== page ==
President Xi Jinping co-hosts a China-Germany-EU leaders’ meeting in Beijing, capital of China, Sept 14, 2020, via video link with German Chancellor Angela Merkel, whose country currently holds the EU’s rotating presidency, European Council President Charles Michel and European Commission President Ursula von der Leyen. (PHOTO / XINHUA)
Chinese and European leaders are determined to uphold multilateralism and international cooperation when unilateralism, protectionism and a global economic slowdown threaten the world, experts said after a leaders’ online meeting.
President Xi Jinping held a two-hour video talk with German Chancellor Angela Merkel, European Council President Charles Michel and European Commission President Ursula von der Leyen
President Xi Jinping held a two-hour video talk with German Chancellor Angela Merkel, European Council President Charles Michel and European Commission President Ursula von der Leyen on Monday.
“I feel that today we had a good, open and honest dialogue which should be continued,” Merkel told a news conference after the meeting.
Michel said the meeting represents another step forward in forging a more balanced relationship with China.
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“We strive for a relationship that delivers on our mutual commitments that generate concrete results for both sides, results that are also good for the world,” he said.
Von der Leyen described the talk as “frank and open, and constructive and intense”.
The meeting covered a wide range of issues from trade and investment, climate change and biodiversity to the response to the COVID-19 pandemic and international affairs.
Shada Islam, head of the New Horizons Project, a Brussels-based global strategy and advisory firm, said that in language, style and format, this was an important EU-China meeting showing that despite their well-known differences, Beijing and Brussels are determined to keep the channels of communication open and to make the case for multilateralism and international cooperation in the face of a worrying global economic slowdown.
“It’s no secret that the EU wants a bilateral investment deal with China by the end of the year and is currently linking progress on such an agreement to the conclusion of an EU-China Strategic Agenda for Cooperation 2025, a key Chinese demand,” she said.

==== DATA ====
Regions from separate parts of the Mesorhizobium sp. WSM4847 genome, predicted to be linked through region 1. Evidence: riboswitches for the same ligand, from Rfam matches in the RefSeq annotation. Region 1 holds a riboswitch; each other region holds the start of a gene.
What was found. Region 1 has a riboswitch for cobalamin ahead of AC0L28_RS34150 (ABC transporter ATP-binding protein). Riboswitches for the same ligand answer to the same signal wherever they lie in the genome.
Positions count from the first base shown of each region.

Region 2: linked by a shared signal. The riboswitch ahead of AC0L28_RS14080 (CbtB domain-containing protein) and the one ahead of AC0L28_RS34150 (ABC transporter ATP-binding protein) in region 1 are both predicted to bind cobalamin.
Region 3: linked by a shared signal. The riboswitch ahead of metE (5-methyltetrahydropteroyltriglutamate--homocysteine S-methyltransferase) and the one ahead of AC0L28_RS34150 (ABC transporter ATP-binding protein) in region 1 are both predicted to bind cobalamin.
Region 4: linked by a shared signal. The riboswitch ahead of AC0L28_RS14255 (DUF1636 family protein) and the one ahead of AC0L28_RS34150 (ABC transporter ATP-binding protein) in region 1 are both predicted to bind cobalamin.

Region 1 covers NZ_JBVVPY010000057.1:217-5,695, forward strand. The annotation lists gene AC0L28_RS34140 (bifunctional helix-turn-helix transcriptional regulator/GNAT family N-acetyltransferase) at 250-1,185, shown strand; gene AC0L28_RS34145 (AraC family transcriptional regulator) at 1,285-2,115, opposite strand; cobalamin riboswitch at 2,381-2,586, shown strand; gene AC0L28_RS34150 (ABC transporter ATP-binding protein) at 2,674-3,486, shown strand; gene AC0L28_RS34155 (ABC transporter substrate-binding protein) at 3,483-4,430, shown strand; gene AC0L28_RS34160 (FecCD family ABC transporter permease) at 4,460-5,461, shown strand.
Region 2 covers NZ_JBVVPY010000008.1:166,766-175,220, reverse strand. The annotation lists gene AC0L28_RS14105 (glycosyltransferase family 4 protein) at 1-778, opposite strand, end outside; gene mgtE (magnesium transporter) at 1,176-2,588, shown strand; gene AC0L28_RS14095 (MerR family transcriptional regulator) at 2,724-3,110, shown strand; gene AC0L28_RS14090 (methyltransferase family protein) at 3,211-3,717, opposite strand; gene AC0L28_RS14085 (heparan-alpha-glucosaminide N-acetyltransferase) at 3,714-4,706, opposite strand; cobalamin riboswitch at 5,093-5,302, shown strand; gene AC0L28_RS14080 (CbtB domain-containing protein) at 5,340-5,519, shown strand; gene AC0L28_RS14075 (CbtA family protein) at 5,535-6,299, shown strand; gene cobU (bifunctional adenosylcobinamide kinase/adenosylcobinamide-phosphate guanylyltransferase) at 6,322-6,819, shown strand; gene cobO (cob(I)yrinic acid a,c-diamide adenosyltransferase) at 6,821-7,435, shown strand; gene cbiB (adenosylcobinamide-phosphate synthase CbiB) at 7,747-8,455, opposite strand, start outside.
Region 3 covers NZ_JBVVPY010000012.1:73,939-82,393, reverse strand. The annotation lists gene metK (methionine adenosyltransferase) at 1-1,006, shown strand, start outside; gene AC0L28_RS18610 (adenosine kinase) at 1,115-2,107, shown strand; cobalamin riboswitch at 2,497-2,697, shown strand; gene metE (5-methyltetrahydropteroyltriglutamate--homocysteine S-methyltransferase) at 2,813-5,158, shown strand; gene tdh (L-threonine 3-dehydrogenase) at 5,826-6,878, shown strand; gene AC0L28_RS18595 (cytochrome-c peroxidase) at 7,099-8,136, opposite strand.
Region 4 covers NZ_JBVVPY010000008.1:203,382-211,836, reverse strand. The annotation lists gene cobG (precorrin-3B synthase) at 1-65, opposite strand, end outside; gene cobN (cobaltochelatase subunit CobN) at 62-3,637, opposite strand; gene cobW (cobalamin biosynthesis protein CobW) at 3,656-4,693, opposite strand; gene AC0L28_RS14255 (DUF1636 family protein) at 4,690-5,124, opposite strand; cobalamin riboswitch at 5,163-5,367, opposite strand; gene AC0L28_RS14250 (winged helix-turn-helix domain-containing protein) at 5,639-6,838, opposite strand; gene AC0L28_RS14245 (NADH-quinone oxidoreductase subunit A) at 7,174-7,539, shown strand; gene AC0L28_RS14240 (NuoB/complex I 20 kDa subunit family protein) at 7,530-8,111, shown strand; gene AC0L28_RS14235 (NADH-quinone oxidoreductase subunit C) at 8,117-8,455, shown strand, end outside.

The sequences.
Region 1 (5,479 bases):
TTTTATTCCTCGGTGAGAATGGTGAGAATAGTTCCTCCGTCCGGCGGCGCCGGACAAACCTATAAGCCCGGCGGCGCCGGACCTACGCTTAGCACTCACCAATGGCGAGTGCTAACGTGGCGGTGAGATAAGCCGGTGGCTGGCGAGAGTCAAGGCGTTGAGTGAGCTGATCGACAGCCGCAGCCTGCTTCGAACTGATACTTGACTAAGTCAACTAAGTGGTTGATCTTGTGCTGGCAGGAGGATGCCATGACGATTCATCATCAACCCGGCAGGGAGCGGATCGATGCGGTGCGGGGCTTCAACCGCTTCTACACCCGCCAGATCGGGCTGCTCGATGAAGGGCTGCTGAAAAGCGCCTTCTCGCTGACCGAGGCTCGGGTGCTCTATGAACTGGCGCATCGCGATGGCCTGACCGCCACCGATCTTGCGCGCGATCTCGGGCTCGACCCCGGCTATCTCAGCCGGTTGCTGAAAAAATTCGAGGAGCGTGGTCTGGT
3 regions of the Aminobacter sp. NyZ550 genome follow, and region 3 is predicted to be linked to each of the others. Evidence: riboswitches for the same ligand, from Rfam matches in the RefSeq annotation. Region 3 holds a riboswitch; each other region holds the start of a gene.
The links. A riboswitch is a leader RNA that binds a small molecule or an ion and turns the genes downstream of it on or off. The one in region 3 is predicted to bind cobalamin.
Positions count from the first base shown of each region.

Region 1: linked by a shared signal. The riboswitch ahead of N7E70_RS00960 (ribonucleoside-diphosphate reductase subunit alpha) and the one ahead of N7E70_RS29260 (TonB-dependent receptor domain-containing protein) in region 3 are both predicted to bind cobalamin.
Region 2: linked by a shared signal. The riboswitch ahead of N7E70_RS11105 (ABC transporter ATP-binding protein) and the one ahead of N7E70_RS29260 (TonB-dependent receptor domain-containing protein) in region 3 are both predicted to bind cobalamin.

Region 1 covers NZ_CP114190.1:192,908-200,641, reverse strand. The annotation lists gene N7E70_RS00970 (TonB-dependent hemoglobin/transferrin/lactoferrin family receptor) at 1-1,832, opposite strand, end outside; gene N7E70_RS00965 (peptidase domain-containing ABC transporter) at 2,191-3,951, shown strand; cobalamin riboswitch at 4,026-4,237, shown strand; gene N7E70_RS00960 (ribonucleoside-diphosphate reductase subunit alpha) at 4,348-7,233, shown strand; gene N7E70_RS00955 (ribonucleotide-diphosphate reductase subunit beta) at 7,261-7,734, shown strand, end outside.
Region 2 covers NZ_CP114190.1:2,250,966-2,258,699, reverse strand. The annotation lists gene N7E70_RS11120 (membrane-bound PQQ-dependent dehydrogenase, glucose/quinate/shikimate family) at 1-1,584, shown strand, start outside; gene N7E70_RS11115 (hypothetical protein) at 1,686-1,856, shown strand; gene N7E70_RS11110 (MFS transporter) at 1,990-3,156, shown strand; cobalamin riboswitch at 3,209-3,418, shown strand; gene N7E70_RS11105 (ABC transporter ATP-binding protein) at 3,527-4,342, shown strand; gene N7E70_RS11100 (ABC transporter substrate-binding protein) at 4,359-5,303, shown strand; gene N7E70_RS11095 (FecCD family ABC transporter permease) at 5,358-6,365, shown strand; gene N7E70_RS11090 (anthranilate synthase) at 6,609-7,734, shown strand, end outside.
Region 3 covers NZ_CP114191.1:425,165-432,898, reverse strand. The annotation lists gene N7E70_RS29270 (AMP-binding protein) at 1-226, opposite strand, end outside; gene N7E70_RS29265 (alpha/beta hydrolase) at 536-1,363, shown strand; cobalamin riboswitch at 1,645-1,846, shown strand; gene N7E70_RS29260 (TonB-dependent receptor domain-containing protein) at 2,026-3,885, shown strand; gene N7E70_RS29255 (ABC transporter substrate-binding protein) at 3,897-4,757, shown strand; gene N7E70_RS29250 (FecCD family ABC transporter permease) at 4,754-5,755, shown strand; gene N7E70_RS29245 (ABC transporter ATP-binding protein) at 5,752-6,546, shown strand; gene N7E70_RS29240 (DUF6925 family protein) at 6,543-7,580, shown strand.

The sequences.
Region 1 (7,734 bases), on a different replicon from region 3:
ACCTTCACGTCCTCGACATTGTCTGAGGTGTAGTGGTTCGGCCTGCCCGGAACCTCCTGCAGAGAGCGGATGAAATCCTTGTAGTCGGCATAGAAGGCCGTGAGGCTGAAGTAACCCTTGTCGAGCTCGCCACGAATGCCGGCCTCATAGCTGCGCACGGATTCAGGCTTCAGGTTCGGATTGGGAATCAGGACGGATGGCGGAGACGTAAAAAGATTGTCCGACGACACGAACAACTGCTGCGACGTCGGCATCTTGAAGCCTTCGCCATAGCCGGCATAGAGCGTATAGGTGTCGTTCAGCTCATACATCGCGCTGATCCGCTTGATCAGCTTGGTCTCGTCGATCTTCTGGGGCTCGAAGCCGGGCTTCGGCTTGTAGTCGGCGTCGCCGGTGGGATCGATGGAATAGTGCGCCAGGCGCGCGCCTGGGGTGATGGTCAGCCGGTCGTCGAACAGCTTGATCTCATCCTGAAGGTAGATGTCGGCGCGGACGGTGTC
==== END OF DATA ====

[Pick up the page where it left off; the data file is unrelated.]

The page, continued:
Negotiations for the Comprehensive Agreement on Investment, or CAI, first started in 2014, have speeded up this year, with the next round scheduled for Sept 21-25.Chinese and EU business communities have recently both urged an early conclusion of the agreement.
“The meeting with China is another illustration of the EU’s growing self-confidence in its Asia policy and willingness to stand apart and aside from the US and its increasingly acrimonious relationship with Beijing,” Shada told China Daily.
Ding Chun, director of the Center for European Studies at Fudan University, said the meeting is of great significance to deepen cooperation and manage and control differences amid the raging pandemic and high tensions between China and the United States.
He noted the two sides have voiced their support for multilateralism and free trade and opposition to unilateralism, having reached consensus on cooperation in global governance, expanding bilateral cooperation and taking care of each other’s concerns.
“The highlight of the meeting is the reiteration to conclude the CAI by the end of the year, the introduction of high-level talks on environment, climate and digital fields, and China’s proposal to reduce misunderstanding through dialogue, to resolve difficult issues through development, and to properly manage differences,” Ding said.
On Monday, China and the EU signed an agreement to protect 100 Chinese “geographical indications”, or GIs, in the EU and 100 European GIs in China. The EU said the deal reflected the commitment of both sides to “deliver on their commitment taken at previous EU-China summits and to adhere to international rules as a basis for trade relations”.
According to the EU, the Chinese market has high-growth potential for European food and drinks exports. In 2019, China was the third destination for EU agri-food products, reaching a value of 14.5 billion euros (US$17.2 billion).
Fraser Cameron, director of the EU-Asia Center, said leaders welcomed the GIs pact and hoped, as they have for several years now, to conclude the important investment agreement by the end of the year.
The meeting “showed the EU was ready, able and willing to defend its interests and values without any prompting from across the Atlantic”, he said, referring to the EU’s stance that it does not want to be forced to take sides between Beijing and Washington.
In a Monday op-ed on Politico, Shada said: “Asian leaders want a Europe that can think and speak for itself, not one that walks in America’s shadow.”